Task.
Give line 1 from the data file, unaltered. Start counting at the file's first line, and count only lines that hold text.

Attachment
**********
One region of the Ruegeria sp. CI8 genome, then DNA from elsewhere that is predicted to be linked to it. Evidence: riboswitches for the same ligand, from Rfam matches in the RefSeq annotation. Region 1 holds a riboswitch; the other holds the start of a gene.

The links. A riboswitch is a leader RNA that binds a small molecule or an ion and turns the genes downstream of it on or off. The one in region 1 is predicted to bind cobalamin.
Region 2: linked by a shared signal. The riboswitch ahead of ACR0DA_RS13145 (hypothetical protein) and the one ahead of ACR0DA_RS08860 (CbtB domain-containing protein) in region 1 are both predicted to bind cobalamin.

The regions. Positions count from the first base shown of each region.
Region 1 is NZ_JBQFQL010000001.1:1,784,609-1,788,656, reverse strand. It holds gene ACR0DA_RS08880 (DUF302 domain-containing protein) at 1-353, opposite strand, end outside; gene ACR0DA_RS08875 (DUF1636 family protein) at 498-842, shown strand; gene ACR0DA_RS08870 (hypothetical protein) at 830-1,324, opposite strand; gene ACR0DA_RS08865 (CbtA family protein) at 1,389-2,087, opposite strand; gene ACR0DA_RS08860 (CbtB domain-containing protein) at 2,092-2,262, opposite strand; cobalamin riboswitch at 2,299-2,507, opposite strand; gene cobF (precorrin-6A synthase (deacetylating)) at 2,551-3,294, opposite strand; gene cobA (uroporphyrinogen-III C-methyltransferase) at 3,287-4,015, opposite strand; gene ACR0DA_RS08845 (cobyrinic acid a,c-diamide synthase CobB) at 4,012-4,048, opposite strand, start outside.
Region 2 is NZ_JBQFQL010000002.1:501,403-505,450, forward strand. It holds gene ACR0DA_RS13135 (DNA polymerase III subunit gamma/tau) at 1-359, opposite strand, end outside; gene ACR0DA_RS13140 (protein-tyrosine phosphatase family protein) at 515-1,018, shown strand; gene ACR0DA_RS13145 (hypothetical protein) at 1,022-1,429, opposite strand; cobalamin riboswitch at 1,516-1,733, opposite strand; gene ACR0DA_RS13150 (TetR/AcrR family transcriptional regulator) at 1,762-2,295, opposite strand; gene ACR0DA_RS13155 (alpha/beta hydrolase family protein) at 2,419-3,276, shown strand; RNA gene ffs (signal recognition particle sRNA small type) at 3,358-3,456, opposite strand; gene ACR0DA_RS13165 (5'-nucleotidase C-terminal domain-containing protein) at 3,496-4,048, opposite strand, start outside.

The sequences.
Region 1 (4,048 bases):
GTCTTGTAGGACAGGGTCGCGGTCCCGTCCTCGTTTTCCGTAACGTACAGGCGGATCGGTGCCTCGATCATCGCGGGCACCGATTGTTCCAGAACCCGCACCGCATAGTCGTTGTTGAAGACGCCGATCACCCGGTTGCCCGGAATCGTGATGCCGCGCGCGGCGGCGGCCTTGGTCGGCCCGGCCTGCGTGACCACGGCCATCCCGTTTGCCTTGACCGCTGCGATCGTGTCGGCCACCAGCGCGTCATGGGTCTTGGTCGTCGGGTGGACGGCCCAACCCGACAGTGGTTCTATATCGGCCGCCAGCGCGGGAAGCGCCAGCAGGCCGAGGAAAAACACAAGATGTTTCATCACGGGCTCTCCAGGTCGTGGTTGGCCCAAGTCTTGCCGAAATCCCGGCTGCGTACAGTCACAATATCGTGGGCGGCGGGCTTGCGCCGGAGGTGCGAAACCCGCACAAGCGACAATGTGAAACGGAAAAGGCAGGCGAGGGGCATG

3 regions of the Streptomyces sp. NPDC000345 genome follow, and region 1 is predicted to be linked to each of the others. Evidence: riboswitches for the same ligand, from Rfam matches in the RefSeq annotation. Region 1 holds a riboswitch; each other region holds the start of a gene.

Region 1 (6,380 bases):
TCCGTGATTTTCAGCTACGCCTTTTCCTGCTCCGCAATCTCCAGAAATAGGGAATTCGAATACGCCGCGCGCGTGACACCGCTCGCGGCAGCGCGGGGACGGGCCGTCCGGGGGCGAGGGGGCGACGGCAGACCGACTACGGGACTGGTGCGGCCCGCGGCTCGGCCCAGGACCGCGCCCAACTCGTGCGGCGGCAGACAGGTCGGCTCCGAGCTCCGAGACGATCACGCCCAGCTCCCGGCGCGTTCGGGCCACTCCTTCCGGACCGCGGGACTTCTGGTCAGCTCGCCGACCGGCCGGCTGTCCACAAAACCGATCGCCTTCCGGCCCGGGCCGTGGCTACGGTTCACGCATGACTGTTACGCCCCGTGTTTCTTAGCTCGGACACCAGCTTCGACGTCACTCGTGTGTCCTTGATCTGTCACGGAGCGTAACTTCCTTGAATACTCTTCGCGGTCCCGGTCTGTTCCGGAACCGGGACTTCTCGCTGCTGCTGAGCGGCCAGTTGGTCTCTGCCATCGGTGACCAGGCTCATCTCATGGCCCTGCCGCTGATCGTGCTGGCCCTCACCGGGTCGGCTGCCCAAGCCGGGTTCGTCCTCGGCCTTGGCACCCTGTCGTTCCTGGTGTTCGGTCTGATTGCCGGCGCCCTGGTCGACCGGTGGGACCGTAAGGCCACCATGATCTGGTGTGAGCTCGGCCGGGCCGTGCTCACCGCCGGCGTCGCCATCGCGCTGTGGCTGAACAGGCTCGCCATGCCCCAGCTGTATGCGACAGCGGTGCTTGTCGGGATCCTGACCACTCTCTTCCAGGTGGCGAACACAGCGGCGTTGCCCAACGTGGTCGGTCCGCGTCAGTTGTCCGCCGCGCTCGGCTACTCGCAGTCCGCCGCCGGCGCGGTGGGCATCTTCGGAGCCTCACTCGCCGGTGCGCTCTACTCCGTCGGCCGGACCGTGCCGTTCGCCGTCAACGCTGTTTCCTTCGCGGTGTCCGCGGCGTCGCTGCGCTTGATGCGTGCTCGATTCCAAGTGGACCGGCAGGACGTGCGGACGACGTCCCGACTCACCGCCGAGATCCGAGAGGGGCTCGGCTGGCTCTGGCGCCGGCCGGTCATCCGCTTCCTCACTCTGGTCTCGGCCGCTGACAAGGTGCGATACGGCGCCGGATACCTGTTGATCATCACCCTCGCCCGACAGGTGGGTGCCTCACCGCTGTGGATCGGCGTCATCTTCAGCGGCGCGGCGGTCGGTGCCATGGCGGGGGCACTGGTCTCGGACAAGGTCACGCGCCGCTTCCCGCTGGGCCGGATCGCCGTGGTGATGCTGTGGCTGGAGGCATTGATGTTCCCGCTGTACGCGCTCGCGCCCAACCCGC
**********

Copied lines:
One region of the Ruegeria sp. CI8 genome, then DNA from elsewhere that is predicted to be linked to it. Evidence: riboswitches for the same ligand, from Rfam matches in the RefSeq annotation. Region 1 holds a riboswitch; the other holds the start of a gene.